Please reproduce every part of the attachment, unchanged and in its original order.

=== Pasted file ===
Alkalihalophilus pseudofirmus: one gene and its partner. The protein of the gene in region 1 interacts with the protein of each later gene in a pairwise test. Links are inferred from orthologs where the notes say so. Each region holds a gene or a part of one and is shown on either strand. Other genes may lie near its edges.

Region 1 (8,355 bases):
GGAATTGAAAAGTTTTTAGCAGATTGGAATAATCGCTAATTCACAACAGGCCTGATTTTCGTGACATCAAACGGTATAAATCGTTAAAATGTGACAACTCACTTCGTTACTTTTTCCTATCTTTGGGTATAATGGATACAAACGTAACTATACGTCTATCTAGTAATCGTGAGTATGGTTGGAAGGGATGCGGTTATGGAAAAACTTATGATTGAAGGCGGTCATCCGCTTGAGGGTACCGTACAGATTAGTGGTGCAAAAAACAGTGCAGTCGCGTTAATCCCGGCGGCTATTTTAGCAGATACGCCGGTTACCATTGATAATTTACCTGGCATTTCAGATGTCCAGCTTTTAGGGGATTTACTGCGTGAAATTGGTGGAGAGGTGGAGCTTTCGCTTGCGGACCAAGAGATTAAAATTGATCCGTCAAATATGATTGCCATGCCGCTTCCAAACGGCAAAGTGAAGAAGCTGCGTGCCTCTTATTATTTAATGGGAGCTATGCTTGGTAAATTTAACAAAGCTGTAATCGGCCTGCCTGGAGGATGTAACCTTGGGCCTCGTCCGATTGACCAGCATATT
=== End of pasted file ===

Alkalihalophilus pseudofirmus: one gene and its partner. The protein of the gene in region 1 interacts with the protein of each later gene in a pairwise test. Links are inferred from orthologs where the notes say so. Each region holds a gene or a part of one and is shown on either strand. Other genes may lie near its edges.

Region 1 (8,355 bases):
GGAATTGAAAAGTTTTTAGCAGATTGGAATAATCGCTAATTCACAACAGGCCTGATTTTCGTGACATCAAACGGTATAAATCGTTAAAATGTGACAACTCACTTCGTTACTTTTTCCTATCTTTGGGTATAATGGATACAAACGTAACTATACGTCTATCTAGTAATCGTGAGTATGGTTGGAAGGGATGCGGTTATGGAAAAACTTATGATTGAAGGCGGTCATCCGCTTGAGGGTACCGTACAGATTAGTGGTGCAAAAAACAGTGCAGTCGCGTTAATCCCGGCGGCTATTTTAGCAGATACGCCGGTTACCATTGATAATTTACCTGGCATTTCAGATGTCCAGCTTTTAGGGGATTTACTGCGTGAAATTGGTGGAGAGGTGGAGCTTTCGCTTGCGGACCAAGAGATTAAAATTGATCCGTCAAATATGATTGCCATGCCGCTTCCAAACGGCAAAGTGAAGAAGCTGCGTGCCTCTTATTATTTAATGGGAGCTATGCTTGGTAAATTTAACAAAGCTGTAATCGGCCTGCCTGGAGGATGTAACCTTGGGCCTCGTCCGATTGACCAGCATATT